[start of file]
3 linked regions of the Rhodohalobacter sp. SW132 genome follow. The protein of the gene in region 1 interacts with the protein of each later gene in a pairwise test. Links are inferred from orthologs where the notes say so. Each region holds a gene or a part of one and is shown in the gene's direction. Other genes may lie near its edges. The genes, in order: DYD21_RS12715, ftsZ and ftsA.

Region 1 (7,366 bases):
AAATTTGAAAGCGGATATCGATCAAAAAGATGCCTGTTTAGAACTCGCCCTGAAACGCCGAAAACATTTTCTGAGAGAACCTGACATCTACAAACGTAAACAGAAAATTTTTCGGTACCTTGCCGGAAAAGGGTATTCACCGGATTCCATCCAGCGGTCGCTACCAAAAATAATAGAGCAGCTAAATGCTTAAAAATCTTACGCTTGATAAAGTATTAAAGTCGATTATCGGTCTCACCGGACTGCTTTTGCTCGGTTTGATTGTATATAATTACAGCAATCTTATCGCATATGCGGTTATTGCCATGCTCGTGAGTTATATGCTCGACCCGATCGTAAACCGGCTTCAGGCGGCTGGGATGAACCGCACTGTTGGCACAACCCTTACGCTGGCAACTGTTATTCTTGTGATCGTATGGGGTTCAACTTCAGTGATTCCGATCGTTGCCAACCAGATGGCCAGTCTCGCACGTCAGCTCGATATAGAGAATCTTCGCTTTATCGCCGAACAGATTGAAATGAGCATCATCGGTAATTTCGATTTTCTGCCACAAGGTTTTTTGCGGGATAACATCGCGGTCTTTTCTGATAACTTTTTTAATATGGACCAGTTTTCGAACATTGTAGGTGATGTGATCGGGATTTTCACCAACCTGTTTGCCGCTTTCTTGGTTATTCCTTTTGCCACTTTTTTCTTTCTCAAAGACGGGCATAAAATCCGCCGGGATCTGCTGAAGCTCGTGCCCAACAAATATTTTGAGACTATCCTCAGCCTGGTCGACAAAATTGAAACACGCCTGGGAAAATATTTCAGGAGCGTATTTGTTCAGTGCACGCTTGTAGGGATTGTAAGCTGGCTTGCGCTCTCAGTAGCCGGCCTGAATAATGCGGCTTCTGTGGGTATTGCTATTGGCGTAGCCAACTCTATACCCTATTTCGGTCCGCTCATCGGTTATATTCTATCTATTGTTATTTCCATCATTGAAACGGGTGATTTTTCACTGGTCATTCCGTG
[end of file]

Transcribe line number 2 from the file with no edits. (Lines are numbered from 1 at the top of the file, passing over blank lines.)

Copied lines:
Region 1 (7,366 bases):